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Abstract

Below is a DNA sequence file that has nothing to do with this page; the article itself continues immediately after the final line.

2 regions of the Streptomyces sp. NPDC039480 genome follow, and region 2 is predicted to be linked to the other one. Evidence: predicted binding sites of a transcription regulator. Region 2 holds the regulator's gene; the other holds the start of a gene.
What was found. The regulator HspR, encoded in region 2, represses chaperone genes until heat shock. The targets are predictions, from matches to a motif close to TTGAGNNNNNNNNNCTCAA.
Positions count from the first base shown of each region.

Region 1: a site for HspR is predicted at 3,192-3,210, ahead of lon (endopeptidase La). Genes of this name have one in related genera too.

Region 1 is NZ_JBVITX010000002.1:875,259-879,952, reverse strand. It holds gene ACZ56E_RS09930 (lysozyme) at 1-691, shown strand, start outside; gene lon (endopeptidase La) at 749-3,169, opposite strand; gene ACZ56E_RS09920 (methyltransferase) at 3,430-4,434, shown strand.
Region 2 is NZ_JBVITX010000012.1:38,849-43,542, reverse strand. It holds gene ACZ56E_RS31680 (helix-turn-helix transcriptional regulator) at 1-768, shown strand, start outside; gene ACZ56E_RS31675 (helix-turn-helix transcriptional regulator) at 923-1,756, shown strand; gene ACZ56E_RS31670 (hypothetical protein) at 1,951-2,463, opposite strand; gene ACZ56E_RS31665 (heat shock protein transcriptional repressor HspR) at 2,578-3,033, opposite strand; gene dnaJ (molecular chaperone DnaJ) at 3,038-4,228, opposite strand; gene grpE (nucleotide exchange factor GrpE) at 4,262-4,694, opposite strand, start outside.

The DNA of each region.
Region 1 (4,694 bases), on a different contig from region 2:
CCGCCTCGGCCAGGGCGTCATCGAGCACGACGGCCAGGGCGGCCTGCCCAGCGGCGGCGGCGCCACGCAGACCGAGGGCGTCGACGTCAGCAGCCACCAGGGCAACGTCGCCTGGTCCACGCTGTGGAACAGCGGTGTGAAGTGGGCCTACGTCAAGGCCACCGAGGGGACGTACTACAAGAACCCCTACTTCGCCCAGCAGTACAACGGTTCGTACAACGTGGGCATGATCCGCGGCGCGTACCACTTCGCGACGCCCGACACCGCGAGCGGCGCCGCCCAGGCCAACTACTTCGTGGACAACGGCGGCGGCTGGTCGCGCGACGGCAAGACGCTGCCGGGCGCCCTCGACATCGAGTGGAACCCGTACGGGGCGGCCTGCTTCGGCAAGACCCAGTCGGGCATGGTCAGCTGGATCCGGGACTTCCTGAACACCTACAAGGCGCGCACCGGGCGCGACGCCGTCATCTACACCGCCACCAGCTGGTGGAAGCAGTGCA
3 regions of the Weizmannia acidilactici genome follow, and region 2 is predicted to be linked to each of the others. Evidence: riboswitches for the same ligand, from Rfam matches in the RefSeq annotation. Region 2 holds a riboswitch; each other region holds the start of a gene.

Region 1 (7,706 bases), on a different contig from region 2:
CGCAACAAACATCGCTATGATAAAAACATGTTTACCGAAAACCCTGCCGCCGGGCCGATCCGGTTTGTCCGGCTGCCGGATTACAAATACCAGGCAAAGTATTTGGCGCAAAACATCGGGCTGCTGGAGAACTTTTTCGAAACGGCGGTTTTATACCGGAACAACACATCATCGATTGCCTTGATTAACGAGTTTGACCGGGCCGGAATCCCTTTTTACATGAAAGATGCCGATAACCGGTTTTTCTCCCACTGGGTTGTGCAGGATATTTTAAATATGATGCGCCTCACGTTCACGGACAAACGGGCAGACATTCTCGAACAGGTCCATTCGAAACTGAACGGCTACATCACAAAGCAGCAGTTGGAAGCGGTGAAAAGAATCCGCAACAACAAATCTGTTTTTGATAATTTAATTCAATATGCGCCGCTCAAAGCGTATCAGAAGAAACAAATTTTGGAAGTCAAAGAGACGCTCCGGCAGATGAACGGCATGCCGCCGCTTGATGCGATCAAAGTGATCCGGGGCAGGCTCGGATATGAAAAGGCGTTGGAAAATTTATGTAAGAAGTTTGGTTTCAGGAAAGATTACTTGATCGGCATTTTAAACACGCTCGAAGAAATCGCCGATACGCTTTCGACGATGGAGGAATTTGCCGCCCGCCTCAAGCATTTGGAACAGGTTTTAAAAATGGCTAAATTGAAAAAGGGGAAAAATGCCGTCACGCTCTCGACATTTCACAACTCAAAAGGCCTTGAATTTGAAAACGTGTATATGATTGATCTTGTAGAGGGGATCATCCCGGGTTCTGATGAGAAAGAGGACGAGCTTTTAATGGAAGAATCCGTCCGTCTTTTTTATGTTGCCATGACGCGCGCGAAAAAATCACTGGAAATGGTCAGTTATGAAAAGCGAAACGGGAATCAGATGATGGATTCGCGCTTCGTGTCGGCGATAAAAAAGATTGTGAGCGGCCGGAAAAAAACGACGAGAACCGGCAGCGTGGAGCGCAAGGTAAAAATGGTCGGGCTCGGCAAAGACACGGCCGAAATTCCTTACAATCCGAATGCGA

We estimate the relationship between exporting and productivity using data on Israeli manufacturing firms from the years 1996-2003. We find that the total factor productivity of exporting firms in Israel is higher than that of non-exporters. The export premium is higher before firms enter the export market, an indicator of a self-selection effect. We also find an additional premium for firms after they have entered the export market, which is suggestive of a learning by exporting effect. We then use econometric methods to estimate the causal link between export and productivity, and obtain varying results depending on the estimation method. Using a matched differences-in-differences methodology we find a significant positive learning effect. Growth in the productivity of exporting firms is approximately 12 percent 5 years after they enter the export market. When using the system GMM methodology proposed by Blundell and Bond (1998) however, we find a non-significant negative effect of exporting on productivity.
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